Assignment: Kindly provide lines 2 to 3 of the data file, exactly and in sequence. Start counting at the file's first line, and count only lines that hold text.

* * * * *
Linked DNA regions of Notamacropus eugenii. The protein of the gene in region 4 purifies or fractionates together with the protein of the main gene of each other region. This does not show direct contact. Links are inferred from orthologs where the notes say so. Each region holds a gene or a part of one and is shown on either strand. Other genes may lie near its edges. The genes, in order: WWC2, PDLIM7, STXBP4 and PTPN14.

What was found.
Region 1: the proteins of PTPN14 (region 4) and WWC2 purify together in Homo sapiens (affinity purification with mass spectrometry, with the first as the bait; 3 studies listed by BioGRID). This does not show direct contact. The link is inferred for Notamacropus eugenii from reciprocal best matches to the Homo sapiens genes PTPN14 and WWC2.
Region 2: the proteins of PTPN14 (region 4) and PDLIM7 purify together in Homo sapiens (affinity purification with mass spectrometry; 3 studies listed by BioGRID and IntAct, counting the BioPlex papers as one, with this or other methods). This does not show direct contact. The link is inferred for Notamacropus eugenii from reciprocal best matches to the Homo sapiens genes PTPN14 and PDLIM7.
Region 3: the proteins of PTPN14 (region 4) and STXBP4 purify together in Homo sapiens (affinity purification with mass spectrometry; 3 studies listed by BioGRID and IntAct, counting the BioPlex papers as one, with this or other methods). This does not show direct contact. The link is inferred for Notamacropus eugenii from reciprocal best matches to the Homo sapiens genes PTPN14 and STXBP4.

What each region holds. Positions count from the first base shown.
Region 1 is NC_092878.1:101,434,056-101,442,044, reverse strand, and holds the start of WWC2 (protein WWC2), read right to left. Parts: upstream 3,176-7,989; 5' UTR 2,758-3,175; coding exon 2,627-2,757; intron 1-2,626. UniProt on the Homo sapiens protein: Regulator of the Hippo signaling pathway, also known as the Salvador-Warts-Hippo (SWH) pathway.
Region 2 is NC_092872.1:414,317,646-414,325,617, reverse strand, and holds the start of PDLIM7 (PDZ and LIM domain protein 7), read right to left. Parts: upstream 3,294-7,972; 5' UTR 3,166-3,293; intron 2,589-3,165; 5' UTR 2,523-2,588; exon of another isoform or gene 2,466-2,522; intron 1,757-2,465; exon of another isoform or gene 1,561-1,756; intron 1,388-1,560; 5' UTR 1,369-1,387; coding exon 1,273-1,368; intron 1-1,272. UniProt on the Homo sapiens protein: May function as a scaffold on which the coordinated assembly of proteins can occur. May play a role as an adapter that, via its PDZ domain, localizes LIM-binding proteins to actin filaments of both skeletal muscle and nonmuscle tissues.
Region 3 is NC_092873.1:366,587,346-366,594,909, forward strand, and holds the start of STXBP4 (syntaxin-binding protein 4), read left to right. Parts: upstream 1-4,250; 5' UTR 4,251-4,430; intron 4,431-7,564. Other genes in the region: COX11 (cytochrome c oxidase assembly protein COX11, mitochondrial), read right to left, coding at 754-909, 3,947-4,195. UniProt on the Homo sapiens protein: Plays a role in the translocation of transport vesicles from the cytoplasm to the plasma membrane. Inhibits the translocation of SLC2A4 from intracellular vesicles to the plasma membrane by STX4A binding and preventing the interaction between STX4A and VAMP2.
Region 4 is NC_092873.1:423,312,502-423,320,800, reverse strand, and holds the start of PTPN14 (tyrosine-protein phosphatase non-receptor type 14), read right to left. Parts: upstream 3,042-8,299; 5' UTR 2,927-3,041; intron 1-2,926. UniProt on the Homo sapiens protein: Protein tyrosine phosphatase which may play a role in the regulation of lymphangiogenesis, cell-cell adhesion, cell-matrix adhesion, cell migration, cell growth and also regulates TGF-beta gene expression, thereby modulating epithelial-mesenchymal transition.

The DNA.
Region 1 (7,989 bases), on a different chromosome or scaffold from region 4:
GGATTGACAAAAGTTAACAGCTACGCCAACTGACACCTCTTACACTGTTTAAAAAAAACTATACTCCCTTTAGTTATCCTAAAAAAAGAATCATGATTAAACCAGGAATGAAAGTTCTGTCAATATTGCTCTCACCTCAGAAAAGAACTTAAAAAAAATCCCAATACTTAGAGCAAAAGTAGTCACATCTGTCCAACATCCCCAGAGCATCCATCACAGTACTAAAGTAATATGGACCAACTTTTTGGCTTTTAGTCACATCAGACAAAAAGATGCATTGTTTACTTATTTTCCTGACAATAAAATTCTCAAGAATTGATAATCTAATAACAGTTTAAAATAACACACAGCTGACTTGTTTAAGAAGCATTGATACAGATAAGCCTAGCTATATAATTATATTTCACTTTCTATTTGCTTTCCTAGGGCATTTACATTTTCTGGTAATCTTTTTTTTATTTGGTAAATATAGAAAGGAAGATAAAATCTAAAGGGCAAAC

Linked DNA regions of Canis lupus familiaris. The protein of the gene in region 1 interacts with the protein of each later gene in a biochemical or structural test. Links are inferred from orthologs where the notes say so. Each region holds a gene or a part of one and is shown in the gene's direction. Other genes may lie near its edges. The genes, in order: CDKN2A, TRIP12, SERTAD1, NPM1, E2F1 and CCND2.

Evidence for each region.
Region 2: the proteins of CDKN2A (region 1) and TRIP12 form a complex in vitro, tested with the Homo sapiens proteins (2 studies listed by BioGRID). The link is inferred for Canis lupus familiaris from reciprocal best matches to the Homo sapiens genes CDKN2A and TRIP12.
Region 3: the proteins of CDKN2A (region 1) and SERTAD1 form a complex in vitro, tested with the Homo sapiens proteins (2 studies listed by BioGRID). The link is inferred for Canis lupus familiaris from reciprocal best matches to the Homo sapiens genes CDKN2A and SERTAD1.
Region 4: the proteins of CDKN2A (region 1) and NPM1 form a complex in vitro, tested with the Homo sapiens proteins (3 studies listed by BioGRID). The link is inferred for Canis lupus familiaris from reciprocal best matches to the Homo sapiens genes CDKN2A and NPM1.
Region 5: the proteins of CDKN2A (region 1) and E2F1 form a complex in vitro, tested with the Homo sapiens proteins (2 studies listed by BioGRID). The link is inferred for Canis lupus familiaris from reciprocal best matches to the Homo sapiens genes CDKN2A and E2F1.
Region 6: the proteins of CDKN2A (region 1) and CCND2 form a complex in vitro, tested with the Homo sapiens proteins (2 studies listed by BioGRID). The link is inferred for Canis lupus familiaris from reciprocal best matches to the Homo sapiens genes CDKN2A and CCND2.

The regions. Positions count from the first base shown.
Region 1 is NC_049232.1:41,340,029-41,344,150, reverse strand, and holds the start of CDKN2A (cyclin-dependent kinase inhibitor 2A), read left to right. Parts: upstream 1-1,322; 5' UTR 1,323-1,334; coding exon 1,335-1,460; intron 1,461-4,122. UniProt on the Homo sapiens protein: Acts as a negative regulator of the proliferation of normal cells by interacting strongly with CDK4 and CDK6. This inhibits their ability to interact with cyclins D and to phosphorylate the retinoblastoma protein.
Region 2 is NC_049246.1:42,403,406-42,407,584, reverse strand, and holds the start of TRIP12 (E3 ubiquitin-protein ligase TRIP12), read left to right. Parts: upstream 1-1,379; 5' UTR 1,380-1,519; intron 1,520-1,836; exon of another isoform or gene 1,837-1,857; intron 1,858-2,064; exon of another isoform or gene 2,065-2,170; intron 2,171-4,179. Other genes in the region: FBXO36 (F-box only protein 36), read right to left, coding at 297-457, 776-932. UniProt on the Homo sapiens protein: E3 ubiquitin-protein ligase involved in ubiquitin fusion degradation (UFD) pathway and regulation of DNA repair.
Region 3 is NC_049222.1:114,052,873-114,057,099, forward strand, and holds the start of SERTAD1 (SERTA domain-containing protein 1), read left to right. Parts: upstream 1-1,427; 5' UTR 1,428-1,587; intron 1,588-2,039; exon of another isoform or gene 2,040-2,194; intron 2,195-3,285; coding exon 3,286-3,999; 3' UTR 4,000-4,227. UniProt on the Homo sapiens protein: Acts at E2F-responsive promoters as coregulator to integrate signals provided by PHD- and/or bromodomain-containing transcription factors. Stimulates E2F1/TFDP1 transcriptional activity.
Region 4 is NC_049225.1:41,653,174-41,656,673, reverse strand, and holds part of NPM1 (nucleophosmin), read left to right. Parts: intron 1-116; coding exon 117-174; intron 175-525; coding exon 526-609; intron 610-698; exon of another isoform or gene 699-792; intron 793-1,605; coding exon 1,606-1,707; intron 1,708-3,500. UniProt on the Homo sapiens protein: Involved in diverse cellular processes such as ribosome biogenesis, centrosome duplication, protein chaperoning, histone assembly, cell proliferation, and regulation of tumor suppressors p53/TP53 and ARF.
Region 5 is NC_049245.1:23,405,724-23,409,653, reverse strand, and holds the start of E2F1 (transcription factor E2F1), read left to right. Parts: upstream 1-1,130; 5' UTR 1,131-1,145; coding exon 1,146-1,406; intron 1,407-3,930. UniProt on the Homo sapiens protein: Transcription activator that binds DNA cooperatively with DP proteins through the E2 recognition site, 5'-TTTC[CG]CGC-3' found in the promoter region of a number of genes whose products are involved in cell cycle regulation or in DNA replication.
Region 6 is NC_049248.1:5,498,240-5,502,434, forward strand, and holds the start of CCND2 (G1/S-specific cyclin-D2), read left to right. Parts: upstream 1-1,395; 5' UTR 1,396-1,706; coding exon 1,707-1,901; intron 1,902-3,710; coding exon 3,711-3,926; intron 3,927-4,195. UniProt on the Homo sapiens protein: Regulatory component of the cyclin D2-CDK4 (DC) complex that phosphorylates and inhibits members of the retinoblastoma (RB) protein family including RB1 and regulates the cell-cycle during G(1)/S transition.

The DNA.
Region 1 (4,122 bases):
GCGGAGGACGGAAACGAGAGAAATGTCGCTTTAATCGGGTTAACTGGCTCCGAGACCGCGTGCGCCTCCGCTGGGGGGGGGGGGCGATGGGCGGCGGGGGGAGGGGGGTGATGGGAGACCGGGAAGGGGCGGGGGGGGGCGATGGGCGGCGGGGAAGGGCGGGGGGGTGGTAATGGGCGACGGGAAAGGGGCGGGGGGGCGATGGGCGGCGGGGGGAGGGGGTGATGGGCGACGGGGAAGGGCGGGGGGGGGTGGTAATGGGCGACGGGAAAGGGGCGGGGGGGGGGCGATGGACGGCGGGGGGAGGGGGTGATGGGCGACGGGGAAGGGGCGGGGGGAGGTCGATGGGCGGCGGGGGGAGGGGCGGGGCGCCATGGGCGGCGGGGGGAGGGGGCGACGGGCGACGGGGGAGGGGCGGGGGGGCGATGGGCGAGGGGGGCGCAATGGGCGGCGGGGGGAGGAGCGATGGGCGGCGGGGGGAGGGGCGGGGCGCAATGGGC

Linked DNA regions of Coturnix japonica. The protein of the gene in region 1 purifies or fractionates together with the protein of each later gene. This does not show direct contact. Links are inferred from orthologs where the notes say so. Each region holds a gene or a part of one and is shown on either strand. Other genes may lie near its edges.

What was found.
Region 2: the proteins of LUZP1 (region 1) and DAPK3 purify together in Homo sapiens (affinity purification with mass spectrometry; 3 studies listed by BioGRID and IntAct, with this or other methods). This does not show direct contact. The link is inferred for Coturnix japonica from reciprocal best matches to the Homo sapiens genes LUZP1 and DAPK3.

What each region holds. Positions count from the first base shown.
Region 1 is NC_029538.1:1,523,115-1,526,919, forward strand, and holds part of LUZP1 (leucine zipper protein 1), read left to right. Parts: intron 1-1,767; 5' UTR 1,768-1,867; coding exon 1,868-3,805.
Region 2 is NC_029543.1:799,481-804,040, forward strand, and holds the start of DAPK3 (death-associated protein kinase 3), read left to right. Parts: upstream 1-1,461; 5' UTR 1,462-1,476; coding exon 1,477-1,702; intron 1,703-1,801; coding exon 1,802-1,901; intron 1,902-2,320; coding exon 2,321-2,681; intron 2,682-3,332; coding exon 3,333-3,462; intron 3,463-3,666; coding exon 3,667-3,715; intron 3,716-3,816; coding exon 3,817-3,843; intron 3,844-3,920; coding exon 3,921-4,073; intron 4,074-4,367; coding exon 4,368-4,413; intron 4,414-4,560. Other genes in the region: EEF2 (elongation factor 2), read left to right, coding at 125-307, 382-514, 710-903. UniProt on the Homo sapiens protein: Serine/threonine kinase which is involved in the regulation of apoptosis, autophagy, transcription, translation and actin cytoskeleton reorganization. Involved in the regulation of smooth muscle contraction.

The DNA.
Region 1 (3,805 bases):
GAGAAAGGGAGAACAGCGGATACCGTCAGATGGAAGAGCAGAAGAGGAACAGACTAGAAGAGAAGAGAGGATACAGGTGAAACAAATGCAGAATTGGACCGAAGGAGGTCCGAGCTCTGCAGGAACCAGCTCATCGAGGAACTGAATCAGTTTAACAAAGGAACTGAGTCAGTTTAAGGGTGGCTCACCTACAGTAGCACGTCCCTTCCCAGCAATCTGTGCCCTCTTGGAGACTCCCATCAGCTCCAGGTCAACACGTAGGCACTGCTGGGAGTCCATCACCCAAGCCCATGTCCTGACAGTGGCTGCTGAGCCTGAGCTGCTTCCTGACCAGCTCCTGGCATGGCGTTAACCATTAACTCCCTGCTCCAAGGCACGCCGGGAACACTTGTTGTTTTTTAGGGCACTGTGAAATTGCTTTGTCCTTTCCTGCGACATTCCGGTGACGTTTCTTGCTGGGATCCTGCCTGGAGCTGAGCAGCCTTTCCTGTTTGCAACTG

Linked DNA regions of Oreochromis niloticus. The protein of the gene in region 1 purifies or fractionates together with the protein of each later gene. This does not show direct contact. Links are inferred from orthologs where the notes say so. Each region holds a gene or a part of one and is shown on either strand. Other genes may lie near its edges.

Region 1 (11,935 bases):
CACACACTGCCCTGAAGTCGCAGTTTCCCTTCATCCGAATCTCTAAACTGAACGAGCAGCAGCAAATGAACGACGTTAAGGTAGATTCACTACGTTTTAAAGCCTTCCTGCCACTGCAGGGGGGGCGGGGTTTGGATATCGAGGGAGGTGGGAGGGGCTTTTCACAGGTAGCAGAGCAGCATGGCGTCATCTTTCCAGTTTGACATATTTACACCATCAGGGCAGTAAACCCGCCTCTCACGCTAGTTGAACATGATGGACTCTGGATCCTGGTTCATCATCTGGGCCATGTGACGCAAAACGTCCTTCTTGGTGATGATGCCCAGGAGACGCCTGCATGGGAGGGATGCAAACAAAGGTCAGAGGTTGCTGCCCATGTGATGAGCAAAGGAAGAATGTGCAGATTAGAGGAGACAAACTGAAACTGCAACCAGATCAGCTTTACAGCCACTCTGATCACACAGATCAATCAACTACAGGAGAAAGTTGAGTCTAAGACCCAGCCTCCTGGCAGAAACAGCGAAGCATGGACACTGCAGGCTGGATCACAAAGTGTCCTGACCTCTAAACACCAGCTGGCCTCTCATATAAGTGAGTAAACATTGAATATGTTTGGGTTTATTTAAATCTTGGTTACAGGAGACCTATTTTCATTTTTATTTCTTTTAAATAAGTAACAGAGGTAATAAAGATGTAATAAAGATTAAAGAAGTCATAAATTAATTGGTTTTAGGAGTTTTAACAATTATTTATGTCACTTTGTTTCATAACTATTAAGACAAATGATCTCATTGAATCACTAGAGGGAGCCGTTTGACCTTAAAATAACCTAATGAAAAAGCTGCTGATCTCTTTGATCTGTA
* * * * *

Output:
What was found.
Region 1: the proteins of PTPN14 (region 4) and WWC2 purify together in Homo sapiens (affinity purification with mass spectrometry, with the first as the bait; 3 studies listed by BioGRID). This does not show direct contact. The link is inferred for Notamacropus eugenii from reciprocal best matches to the Homo sapiens genes PTPN14 and WWC2.